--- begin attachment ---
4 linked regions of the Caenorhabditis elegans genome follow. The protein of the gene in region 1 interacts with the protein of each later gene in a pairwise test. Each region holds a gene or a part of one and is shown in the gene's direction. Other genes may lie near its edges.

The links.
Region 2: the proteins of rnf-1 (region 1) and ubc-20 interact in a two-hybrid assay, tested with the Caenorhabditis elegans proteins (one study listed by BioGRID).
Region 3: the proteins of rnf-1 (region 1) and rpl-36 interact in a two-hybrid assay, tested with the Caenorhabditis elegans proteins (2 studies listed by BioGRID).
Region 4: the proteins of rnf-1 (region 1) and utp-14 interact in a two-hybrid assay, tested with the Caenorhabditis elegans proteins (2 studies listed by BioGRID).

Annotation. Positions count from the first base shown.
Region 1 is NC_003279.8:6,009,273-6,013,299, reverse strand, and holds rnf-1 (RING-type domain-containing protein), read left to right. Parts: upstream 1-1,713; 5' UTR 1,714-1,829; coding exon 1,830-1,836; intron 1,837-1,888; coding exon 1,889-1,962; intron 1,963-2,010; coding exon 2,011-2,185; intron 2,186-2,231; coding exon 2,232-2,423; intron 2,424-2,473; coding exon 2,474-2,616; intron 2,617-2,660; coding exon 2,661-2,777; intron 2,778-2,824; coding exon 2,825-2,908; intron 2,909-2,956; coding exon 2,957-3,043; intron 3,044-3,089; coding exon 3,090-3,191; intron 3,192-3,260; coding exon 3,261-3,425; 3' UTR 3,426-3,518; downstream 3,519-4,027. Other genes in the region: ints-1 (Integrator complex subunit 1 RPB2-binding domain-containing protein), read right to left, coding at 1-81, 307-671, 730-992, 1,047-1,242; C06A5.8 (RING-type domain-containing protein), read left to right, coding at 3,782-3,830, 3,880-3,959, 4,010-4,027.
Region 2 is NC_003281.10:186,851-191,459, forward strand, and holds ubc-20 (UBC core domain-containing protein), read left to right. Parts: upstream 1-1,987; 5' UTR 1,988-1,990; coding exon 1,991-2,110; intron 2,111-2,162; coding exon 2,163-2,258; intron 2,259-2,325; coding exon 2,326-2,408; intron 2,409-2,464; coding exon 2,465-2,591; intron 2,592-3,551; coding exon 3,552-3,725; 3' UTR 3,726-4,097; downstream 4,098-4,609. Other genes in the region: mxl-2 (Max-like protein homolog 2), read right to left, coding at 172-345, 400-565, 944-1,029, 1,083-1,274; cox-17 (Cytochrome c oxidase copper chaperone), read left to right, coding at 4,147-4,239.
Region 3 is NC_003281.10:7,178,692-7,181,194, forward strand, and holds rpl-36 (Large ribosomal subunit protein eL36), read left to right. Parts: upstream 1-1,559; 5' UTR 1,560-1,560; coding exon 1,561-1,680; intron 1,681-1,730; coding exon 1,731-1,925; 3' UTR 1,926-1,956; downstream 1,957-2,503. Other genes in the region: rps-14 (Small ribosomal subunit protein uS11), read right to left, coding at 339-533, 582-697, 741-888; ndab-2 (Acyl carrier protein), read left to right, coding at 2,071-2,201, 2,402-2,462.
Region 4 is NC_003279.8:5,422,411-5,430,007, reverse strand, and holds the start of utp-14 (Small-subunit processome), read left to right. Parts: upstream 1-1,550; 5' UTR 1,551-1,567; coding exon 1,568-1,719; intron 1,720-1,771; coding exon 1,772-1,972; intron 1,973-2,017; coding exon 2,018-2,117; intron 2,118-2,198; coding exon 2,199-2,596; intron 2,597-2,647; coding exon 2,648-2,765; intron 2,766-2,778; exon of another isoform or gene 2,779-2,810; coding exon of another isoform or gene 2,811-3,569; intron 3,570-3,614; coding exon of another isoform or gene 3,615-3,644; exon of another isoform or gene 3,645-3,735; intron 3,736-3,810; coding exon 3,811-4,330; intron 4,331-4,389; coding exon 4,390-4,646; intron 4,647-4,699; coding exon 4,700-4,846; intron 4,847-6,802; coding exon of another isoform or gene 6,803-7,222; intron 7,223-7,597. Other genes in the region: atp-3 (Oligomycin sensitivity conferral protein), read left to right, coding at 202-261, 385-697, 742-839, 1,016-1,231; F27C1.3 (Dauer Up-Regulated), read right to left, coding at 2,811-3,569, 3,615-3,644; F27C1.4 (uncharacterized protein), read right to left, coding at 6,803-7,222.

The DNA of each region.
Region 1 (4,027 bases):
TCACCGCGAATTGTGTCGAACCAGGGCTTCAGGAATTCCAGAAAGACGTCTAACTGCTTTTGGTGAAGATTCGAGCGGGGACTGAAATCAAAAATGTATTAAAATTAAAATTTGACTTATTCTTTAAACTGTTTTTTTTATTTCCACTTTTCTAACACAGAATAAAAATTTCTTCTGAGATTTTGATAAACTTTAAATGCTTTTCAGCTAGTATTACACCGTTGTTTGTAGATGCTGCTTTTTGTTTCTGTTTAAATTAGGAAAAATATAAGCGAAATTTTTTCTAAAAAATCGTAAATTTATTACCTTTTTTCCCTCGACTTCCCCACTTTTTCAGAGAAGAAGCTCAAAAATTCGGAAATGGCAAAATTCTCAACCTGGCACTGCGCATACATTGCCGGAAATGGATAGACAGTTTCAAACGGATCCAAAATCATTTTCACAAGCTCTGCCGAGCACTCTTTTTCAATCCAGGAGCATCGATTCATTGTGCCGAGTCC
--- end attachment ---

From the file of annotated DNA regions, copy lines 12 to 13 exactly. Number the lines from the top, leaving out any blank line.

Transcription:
Region 1 (4,027 bases):
TCACCGCGAATTGTGTCGAACCAGGGCTTCAGGAATTCCAGAAAGACGTCTAACTGCTTTTGGTGAAGATTCGAGCGGGGACTGAAATCAAAAATGTATTAAAATTAAAATTTGACTTATTCTTTAAACTGTTTTTTTTATTTCCACTTTTCTAACACAGAATAAAAATTTCTTCTGAGATTTTGATAAACTTTAAATGCTTTTCAGCTAGTATTACACCGTTGTTTGTAGATGCTGCTTTTTGTTTCTGTTTAAATTAGGAAAAATATAAGCGAAATTTTTTCTAAAAAATCGTAAATTTATTACCTTTTTTCCCTCGACTTCCCCACTTTTTCAGAGAAGAAGCTCAAAAATTCGGAAATGGCAAAATTCTCAACCTGGCACTGCGCATACATTGCCGGAAATGGATAGACAGTTTCAAACGGATCCAAAATCATTTTCACAAGCTCTGCCGAGCACTCTTTTTCAATCCAGGAGCATCGATTCATTGTGCCGAGTCC